Today at Kingsford – Black Rat Snake(s?)

Black Rat Snake

Our landlord was up at the house today to take care of some yard work, so for Raven’s daily exercise I clipped on her leash and headed up the road. I haven’t been doing that as much since the forest has leafed out and all the birds have returned, since there’s only so much exercise I can give her through walking on a leash, but today I decided to walk down the next road to the neighbouring lake, where I could toss a stick in for her a few times.

It turned out to be a fortuitous decision, because just as we were starting down the last hill before reaching the lake, we discovered this beauty of a Black Rat Snake sunning on the road. At least four feet long, and a good inch and a half thick, it was the largest rat snake I’ve seen so far (admittedly, this is not a difficult accomplishment, as I could count the total number I’ve seen on one hand).

Black Rat Snake

More than other snakes I encounter here in the woods of southern Ontario, Black Rat Snakes have that predatory look to their eye, that fierce glance that one sees in the faces of other carnivores such as hawks and wolves.

Look at the longitudinal muscles running along the sides of his spine – you can see them flexed where his “neck” curves. Snakes are practically all muscle, strong, used to help the creature move across the ground in the absence of legs (and, in the case of some, to suffocate and kill prey in the absence of claws).

Snake skin

By complete coincidence, a few hundred yards beyond the rat snake we discovered this old snake carcass lying at the side of the road. At first I thought it was a shed skin, but as I drew closer I could see the bones sticking out from the dried flesh. I’m not sure of the cause of death; it could have been a roadkill that has been picked over by scavengers and dried out in the sun, or it may be a hawk kill, quite possible the meal of one of the Red-shouldered Hawks in the area. I’m leaning toward the latter, mostly because the head and the tail remained intact, although I must admit I don’t know whether hawks just tear the flesh off of snakes, or if they eat them whole, but in bits.

Snake skin

Check out all those ribs. I’m surprised they’re still as intact as they are. The average vertebrate – you, your dog, the robin on your lawn – has a dozen or two pairs of ribs (the number varies by species; humans have 12 pairs, dogs have 13, horses have 18) attached to the thoracic vertebrae of the back, along with cervical (neck), lumbar (lower back) and caudal (tail) vertebrae that make up the rest of the spine. In snakes, the number of cervical, lumbar and caudal vertebrae are reduced, and the number of thoracic vertebrae greatly increased – some of the longest snakes may have upwards of 300 thoracic vertebrae, each with a pair of ribs attached. One particular gene complex, called the Hox genes, controls which type of vertebrae each segment becomes, depending on which ones are switched on in which segment. They also are involved in the development (or lack thereof) of legs.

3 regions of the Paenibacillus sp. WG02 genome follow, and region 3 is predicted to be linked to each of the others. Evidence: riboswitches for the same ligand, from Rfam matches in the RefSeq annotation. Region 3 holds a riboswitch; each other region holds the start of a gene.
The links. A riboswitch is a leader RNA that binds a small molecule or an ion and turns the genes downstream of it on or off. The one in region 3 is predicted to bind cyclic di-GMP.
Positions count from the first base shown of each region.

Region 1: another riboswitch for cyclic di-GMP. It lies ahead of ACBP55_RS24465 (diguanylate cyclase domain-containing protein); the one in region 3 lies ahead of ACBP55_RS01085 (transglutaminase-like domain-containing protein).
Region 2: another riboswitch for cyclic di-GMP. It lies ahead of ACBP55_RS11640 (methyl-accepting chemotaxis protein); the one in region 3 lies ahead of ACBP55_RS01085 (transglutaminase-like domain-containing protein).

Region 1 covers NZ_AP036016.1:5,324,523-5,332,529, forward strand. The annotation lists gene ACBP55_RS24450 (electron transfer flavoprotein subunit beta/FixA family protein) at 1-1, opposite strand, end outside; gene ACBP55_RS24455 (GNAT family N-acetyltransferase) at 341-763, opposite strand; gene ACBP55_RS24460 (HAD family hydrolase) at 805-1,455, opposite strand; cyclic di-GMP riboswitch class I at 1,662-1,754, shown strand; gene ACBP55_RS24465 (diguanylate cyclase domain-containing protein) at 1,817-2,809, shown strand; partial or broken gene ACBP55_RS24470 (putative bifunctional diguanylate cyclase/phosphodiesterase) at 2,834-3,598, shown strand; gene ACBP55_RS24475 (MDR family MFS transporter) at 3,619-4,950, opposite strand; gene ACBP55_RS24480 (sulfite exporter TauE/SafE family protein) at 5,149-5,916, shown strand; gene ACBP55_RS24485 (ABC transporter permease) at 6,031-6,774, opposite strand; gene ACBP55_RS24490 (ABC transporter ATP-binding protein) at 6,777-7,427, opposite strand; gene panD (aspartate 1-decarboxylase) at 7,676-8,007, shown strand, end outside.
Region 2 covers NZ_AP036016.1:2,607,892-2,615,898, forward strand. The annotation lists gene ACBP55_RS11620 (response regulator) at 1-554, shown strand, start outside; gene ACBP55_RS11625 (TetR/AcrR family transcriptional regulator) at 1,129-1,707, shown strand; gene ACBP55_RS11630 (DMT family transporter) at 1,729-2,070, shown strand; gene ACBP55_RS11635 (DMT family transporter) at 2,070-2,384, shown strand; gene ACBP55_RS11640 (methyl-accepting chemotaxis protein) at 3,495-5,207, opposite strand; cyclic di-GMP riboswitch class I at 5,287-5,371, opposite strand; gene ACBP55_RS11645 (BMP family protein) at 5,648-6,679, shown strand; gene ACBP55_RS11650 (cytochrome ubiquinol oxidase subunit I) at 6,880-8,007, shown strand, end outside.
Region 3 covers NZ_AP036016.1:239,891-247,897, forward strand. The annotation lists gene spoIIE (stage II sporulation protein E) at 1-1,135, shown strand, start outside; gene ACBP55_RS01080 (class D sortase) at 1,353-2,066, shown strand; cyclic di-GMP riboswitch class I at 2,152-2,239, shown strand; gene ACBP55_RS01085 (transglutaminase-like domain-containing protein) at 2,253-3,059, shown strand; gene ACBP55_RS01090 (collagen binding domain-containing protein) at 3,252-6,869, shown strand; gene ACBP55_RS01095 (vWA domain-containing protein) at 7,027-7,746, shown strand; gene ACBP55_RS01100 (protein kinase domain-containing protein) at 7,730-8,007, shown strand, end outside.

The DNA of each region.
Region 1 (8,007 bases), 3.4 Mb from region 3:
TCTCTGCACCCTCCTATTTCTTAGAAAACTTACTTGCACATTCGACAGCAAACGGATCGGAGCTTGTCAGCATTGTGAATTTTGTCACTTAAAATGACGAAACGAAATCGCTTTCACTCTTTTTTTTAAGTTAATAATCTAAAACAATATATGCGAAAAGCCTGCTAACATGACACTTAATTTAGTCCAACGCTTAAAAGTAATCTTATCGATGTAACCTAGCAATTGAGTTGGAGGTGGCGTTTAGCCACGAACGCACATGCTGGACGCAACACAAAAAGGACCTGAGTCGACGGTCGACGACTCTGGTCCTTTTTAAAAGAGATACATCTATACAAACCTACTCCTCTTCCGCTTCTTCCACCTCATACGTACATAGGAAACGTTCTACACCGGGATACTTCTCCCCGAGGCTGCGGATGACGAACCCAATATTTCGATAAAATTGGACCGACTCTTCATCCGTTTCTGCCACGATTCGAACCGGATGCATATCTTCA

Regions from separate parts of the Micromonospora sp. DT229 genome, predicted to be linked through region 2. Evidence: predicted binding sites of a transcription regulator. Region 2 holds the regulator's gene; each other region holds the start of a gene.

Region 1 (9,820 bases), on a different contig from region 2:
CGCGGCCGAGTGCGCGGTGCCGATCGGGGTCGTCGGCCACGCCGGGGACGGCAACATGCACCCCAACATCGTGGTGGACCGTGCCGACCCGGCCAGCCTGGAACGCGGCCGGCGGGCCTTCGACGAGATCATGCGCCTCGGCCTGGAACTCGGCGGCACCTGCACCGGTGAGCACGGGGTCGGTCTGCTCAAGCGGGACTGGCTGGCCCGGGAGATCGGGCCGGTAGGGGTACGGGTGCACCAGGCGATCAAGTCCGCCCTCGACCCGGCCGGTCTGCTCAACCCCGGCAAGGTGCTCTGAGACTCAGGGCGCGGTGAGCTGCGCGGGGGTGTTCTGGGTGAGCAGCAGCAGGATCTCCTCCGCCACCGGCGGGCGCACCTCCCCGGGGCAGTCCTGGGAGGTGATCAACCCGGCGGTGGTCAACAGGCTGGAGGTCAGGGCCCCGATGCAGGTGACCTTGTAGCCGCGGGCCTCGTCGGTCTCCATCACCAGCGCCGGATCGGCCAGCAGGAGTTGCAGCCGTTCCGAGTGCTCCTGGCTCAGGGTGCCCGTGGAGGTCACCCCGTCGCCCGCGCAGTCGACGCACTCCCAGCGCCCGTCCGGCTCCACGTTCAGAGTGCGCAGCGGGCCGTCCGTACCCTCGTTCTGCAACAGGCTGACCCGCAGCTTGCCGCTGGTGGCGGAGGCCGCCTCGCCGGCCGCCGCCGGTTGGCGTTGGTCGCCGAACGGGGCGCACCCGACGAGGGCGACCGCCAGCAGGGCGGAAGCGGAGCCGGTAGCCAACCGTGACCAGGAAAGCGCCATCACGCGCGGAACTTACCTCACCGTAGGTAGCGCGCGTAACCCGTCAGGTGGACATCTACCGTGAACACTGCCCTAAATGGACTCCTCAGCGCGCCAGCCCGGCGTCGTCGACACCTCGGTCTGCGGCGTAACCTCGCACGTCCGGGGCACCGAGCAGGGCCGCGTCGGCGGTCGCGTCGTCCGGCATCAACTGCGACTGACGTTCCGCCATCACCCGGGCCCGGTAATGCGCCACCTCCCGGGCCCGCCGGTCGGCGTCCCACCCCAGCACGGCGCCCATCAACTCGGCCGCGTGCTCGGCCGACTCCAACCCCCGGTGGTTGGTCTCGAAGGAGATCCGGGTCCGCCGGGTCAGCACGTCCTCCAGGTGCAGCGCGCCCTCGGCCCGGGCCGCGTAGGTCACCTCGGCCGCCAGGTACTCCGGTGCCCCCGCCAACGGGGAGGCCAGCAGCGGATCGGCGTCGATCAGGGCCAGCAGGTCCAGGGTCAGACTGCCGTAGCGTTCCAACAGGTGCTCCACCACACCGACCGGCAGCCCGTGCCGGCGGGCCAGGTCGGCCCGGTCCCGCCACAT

I’d planned to do a bit more poking around the ‘net for more information on the eating habits of hawks, and developmental biology of snakes, but we seem to have exceeded our download limit for the day (we’re on satellite internet, which has the disadvantage of having a bandwidth quota), and the connection is reduced to slower-than-dialup speed, so the questions will have to wait for another day.


Today at Kingsford

Young Black Rat Snake

I took Raven out for a walk late this afternoon, up the road a couple of kilometers and back again. It was a good walk and good exercise for both of us. In my case I’m hoping to offset my obsessive snacking that I seem to suffer from when I sit at my desk working for long periods. In Raven’s case I’m hoping just to wear off some of that puppyish energy (or is it border collie energy?). We were out for about an hour, and for most of it I was walking at a pace brisk enough to keep her at a good trot, and yet she still has energy to spare when we return home. This dog could go forever, I swear, she never seems to tire.

On our way home I happened along this little snake lying on the dirt road. I almost didn’t notice it, and had nearly put my foot down next to it before I spotted it. It was little, about the size of a fully-grown Brown Snake, and boldly spotted. There are two possibilities for species, both being youngsters. One is Eastern Milksnake, but I’m fairly sure that it’s actually a young Black Rat Snake (Elaphe obsoleta), as young milksnakes are fairly bright in colour, usually reddish rather than brownish. Found through much of eastern North America, rat snakes are at the northern edge of their range here in Ontario, and because of declining populations are now endangered in the province. They’re mostly found in just two small areas of the province, one down in the southwest, and the other here in the Frontenac Axis. This is only the second rat snake I’ve seen; the first was in the weeds beside the house on the day we signed the lease for it – a good omen, I thought.